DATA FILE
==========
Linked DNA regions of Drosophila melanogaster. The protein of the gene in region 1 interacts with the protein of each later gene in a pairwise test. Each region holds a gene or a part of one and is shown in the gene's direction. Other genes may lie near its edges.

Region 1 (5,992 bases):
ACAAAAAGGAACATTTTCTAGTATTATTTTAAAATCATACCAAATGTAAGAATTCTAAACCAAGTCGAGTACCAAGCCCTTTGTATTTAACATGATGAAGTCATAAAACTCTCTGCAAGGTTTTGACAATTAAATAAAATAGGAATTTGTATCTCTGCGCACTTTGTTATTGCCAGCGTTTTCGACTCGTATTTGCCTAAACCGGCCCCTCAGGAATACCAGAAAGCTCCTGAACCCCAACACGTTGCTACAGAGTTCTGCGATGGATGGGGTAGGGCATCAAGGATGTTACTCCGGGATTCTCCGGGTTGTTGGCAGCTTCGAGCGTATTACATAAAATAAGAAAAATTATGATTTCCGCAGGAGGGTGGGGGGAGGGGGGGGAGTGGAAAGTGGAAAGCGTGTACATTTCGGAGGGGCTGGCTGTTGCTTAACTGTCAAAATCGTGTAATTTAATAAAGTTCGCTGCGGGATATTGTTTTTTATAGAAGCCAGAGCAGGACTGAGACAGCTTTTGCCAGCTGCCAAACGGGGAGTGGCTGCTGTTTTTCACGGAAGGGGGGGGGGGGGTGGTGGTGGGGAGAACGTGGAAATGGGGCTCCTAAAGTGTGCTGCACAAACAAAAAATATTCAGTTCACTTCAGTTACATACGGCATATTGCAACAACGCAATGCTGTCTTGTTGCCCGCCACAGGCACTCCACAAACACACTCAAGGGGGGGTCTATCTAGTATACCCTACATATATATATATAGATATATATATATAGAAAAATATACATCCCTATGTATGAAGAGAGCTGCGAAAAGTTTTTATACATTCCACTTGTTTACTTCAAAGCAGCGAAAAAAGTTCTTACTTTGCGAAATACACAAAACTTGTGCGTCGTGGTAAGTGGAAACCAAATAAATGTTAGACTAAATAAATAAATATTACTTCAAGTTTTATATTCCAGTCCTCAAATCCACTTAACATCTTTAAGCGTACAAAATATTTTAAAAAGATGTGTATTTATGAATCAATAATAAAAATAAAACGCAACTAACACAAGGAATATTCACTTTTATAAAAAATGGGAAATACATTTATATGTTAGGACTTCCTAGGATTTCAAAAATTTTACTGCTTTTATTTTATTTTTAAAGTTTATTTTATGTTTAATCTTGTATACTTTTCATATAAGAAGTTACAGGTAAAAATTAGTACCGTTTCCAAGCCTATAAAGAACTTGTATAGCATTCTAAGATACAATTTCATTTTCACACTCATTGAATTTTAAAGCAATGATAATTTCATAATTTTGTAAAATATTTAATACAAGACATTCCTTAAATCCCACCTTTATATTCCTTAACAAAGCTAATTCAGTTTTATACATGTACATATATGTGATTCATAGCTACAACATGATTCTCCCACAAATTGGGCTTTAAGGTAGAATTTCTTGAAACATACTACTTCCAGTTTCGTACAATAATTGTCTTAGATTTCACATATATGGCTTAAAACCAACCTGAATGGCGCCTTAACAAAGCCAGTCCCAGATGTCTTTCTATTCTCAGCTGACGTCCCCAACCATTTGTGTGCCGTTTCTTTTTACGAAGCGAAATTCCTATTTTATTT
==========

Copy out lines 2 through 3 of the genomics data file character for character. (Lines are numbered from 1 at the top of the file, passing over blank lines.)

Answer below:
Region 1 (5,992 bases):
ACAAAAAGGAACATTTTCTAGTATTATTTTAAAATCATACCAAATGTAAGAATTCTAAACCAAGTCGAGTACCAAGCCCTTTGTATTTAACATGATGAAGTCATAAAACTCTCTGCAAGGTTTTGACAATTAAATAAAATAGGAATTTGTATCTCTGCGCACTTTGTTATTGCCAGCGTTTTCGACTCGTATTTGCCTAAACCGGCCCCTCAGGAATACCAGAAAGCTCCTGAACCCCAACACGTTGCTACAGAGTTCTGCGATGGATGGGGTAGGGCATCAAGGATGTTACTCCGGGATTCTCCGGGTTGTTGGCAGCTTCGAGCGTATTACATAAAATAAGAAAAATTATGATTTCCGCAGGAGGGTGGGGGGAGGGGGGGGAGTGGAAAGTGGAAAGCGTGTACATTTCGGAGGGGCTGGCTGTTGCTTAACTGTCAAAATCGTGTAATTTAATAAAGTTCGCTGCGGGATATTGTTTTTTATAGAAGCCAGAGCAGGACTGAGACAGCTTTTGCCAGCTGCCAAACGGGGAGTGGCTGCTGTTTTTCACGGAAGGGGGGGGGGGGGTGGTGGTGGGGAGAACGTGGAAATGGGGCTCCTAAAGTGTGCTGCACAAACAAAAAATATTCAGTTCACTTCAGTTACATACGGCATATTGCAACAACGCAATGCTGTCTTGTTGCCCGCCACAGGCACTCCACAAACACACTCAAGGGGGGGTCTATCTAGTATACCCTACATATATATATATAGATATATATATATAGAAAAATATACATCCCTATGTATGAAGAGAGCTGCGAAAAGTTTTTATACATTCCACTTGTTTACTTCAAAGCAGCGAAAAAAGTTCTTACTTTGCGAAATACACAAAACTTGTGCGTCGTGGTAAGTGGAAACCAAATAAATGTTAGACTAAATAAATAAATATTACTTCAAGTTTTATATTCCAGTCCTCAAATCCACTTAACATCTTTAAGCGTACAAAATATTTTAAAAAGATGTGTATTTATGAATCAATAATAAAAATAAAACGCAACTAACACAAGGAATATTCACTTTTATAAAAAATGGGAAATACATTTATATGTTAGGACTTCCTAGGATTTCAAAAATTTTACTGCTTTTATTTTATTTTTAAAGTTTATTTTATGTTTAATCTTGTATACTTTTCATATAAGAAGTTACAGGTAAAAATTAGTACCGTTTCCAAGCCTATAAAGAACTTGTATAGCATTCTAAGATACAATTTCATTTTCACACTCATTGAATTTTAAAGCAATGATAATTTCATAATTTTGTAAAATATTTAATACAAGACATTCCTTAAATCCCACCTTTATATTCCTTAACAAAGCTAATTCAGTTTTATACATGTACATATATGTGATTCATAGCTACAACATGATTCTCCCACAAATTGGGCTTTAAGGTAGAATTTCTTGAAACATACTACTTCCAGTTTCGTACAATAATTGTCTTAGATTTCACATATATGGCTTAAAACCAACCTGAATGGCGCCTTAACAAAGCCAGTCCCAGATGTCTTTCTATTCTCAGCTGACGTCCCCAACCATTTGTGTGCCGTTTCTTTTTACGAAGCGAAATTCCTATTTTATTT